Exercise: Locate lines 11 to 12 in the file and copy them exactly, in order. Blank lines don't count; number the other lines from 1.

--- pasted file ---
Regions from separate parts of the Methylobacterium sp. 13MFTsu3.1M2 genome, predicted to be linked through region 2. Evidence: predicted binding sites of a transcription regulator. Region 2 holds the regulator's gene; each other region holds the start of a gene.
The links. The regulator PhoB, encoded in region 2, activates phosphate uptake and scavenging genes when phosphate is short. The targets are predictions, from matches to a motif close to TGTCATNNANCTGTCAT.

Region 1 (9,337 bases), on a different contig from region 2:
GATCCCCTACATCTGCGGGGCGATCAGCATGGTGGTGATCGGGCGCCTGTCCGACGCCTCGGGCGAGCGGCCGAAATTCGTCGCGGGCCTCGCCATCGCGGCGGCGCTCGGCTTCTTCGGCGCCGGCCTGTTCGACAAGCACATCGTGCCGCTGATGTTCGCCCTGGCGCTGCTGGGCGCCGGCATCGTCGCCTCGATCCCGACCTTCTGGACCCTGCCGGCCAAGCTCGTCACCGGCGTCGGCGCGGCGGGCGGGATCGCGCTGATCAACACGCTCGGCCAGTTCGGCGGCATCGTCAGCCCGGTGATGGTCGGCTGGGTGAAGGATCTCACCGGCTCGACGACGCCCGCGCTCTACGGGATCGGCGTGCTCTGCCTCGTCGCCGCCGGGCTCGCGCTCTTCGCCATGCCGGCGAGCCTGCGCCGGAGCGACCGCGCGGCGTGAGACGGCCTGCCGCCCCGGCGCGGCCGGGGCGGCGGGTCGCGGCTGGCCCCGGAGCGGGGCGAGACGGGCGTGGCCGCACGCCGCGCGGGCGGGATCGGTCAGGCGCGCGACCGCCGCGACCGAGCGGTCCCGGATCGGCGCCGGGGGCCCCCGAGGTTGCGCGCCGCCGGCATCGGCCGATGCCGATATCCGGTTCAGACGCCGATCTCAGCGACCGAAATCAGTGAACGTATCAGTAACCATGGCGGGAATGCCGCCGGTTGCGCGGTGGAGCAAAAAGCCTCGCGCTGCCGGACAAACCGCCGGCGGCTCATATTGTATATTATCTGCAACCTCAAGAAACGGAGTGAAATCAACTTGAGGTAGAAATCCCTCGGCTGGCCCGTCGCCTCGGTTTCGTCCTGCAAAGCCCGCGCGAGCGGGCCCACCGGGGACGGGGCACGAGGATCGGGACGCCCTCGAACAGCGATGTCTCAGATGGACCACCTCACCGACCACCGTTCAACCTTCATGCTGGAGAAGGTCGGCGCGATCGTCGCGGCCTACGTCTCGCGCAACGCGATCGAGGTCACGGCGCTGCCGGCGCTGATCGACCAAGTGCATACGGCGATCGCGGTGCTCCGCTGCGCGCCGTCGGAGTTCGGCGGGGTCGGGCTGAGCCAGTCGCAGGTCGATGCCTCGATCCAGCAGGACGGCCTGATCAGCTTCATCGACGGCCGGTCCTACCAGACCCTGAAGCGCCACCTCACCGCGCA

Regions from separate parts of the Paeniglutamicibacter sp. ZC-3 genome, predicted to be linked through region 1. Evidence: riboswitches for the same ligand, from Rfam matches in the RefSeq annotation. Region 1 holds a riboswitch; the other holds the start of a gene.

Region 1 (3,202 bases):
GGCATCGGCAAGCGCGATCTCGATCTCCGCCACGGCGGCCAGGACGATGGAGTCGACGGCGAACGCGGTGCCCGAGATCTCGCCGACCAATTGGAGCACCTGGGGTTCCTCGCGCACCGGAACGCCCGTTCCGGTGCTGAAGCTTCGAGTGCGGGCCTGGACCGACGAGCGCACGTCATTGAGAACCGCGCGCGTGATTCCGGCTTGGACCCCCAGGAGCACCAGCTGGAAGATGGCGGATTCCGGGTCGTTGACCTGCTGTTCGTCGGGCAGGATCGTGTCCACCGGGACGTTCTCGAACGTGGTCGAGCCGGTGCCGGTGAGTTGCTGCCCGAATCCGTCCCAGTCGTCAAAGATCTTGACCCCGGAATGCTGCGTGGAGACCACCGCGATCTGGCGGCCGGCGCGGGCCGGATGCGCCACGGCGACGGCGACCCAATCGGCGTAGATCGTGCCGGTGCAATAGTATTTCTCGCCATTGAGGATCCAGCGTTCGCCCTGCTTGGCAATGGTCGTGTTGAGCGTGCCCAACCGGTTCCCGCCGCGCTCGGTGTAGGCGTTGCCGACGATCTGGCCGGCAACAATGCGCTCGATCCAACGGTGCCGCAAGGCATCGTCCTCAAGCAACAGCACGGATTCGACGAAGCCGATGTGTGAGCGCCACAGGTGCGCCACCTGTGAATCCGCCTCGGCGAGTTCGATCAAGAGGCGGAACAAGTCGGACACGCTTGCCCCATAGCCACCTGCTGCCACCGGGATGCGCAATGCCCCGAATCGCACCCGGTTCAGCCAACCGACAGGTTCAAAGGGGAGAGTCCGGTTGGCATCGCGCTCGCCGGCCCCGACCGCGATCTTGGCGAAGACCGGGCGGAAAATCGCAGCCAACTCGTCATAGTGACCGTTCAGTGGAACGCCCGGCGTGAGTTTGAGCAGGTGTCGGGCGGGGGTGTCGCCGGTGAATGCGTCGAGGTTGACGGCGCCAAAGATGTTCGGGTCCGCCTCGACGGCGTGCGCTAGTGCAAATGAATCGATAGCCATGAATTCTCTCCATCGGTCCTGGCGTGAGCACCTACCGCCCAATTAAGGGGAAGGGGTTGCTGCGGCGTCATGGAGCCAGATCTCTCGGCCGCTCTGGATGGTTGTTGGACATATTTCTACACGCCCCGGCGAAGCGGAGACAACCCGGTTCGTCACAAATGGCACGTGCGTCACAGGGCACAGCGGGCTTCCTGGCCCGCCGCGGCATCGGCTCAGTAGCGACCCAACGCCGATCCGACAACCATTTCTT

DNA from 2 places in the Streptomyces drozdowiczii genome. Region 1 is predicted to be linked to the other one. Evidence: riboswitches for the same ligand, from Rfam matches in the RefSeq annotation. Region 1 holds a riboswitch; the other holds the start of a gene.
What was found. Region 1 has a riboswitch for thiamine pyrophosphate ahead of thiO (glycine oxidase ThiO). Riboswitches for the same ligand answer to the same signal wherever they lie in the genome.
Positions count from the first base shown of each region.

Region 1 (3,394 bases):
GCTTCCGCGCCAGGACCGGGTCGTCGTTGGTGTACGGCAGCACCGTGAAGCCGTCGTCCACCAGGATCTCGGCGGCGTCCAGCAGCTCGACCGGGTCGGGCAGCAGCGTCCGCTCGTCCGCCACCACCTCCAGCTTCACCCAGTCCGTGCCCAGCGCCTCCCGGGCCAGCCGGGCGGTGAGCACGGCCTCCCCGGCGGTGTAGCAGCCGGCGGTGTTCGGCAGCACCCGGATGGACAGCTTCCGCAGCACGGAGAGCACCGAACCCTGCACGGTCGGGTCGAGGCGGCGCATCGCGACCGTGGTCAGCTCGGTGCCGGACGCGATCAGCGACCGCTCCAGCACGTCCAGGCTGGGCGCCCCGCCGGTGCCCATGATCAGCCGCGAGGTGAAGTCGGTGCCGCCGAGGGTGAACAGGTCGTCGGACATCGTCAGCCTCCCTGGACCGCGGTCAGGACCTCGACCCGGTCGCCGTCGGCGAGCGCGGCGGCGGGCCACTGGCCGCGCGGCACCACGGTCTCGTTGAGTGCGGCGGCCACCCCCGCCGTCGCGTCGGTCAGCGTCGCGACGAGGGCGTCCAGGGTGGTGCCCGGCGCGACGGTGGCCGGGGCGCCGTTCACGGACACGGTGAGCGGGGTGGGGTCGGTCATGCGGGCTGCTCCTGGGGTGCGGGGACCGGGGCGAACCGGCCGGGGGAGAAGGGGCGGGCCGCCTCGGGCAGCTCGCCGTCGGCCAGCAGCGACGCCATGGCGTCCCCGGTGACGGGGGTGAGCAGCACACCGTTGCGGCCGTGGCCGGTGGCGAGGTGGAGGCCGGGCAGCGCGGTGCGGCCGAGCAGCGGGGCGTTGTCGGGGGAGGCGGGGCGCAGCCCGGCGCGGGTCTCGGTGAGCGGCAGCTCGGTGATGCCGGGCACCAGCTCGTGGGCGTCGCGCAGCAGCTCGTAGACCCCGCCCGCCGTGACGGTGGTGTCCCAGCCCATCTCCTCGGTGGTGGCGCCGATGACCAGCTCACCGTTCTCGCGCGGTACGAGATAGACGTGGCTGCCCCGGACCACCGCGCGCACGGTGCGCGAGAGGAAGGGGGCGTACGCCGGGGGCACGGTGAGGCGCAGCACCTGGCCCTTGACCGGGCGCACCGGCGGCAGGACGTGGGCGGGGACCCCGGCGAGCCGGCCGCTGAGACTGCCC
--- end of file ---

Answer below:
Region 1 (3,394 bases):
GCTTCCGCGCCAGGACCGGGTCGTCGTTGGTGTACGGCAGCACCGTGAAGCCGTCGTCCACCAGGATCTCGGCGGCGTCCAGCAGCTCGACCGGGTCGGGCAGCAGCGTCCGCTCGTCCGCCACCACCTCCAGCTTCACCCAGTCCGTGCCCAGCGCCTCCCGGGCCAGCCGGGCGGTGAGCACGGCCTCCCCGGCGGTGTAGCAGCCGGCGGTGTTCGGCAGCACCCGGATGGACAGCTTCCGCAGCACGGAGAGCACCGAACCCTGCACGGTCGGGTCGAGGCGGCGCATCGCGACCGTGGTCAGCTCGGTGCCGGACGCGATCAGCGACCGCTCCAGCACGTCCAGGCTGGGCGCCCCGCCGGTGCCCATGATCAGCCGCGAGGTGAAGTCGGTGCCGCCGAGGGTGAACAGGTCGTCGGACATCGTCAGCCTCCCTGGACCGCGGTCAGGACCTCGACCCGGTCGCCGTCGGCGAGCGCGGCGGCGGGCCACTGGCCGCGCGGCACCACGGTCTCGTTGAGTGCGGCGGCCACCCCCGCCGTCGCGTCGGTCAGCGTCGCGACGAGGGCGTCCAGGGTGGTGCCCGGCGCGACGGTGGCCGGGGCGCCGTTCACGGACACGGTGAGCGGGGTGGGGTCGGTCATGCGGGCTGCTCCTGGGGTGCGGGGACCGGGGCGAACCGGCCGGGGGAGAAGGGGCGGGCCGCCTCGGGCAGCTCGCCGTCGGCCAGCAGCGACGCCATGGCGTCCCCGGTGACGGGGGTGAGCAGCACACCGTTGCGGCCGTGGCCGGTGGCGAGGTGGAGGCCGGGCAGCGCGGTGCGGCCGAGCAGCGGGGCGTTGTCGGGGGAGGCGGGGCGCAGCCCGGCGCGGGTCTCGGTGAGCGGCAGCTCGGTGATGCCGGGCACCAGCTCGTGGGCGTCGCGCAGCAGCTCGTAGACCCCGCCCGCCGTGACGGTGGTGTCCCAGCCCATCTCCTCGGTGGTGGCGCCGATGACCAGCTCACCGTTCTCGCGCGGTACGAGATAGACGTGGCTGCCCCGGACCACCGCGCGCACGGTGCGCGAGAGGAAGGGGGCGTACGCCGGGGGCACGGTGAGGCGCAGCACCTGGCCCTTGACCGGGCGCACCGGCGGCAGGACGTGGGCGGGGACCCCGGCGAGCCGGCCGCTGAGACTGCCC